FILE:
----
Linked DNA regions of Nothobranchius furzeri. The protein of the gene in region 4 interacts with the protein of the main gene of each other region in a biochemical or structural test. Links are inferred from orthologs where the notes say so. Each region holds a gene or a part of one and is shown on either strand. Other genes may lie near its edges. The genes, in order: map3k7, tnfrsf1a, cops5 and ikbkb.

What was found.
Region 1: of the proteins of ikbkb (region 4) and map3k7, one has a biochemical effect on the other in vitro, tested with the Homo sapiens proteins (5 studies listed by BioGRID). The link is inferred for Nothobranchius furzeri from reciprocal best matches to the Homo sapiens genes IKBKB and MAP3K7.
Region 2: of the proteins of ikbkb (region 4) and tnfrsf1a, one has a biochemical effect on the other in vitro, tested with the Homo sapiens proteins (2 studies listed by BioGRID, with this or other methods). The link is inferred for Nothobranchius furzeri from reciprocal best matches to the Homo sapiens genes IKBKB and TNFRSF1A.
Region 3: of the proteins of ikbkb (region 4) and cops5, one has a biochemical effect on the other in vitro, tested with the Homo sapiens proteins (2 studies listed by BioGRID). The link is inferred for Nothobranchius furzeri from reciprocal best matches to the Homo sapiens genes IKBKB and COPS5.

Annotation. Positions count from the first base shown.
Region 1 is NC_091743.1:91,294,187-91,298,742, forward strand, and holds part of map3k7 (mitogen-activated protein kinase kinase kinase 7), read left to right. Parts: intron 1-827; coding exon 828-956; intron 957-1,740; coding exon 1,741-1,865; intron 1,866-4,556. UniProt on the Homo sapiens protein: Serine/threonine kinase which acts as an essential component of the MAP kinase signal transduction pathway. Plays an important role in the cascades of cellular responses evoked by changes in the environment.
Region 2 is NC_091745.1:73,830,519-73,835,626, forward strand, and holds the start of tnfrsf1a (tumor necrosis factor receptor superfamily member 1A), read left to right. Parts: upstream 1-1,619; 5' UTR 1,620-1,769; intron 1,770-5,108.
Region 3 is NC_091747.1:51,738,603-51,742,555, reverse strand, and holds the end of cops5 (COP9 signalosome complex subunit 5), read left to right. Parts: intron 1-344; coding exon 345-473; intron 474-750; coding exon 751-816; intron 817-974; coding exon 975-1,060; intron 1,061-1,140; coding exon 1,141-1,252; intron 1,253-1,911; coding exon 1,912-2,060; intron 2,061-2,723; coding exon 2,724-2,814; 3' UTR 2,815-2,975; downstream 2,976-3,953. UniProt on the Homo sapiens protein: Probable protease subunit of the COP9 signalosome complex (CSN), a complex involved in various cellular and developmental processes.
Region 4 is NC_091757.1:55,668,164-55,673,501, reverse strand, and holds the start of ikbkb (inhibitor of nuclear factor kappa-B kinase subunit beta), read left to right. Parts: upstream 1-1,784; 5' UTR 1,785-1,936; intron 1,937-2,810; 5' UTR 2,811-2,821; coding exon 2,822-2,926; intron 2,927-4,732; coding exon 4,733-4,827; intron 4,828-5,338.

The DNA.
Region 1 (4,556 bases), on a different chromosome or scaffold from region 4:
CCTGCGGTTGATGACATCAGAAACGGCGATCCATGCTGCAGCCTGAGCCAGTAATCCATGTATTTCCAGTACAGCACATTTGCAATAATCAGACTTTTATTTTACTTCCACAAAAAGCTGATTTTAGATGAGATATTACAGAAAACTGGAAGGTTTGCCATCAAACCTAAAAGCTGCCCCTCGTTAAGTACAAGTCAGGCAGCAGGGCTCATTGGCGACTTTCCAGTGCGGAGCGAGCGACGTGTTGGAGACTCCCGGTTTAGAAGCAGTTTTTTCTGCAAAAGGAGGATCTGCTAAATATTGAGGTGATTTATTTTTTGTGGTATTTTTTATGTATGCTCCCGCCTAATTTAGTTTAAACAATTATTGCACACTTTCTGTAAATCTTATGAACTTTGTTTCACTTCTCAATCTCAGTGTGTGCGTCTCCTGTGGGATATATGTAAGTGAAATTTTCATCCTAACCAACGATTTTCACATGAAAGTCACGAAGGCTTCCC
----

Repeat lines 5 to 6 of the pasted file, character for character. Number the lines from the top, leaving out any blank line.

Region 3: of the proteins of ikbkb (region 4) and cops5, one has a biochemical effect on the other in vitro, tested with the Homo sapiens proteins (2 studies listed by BioGRID). The link is inferred for Nothobranchius furzeri from reciprocal best matches to the Homo sapiens genes IKBKB and COPS5.

Annotation. Positions count from the first base shown.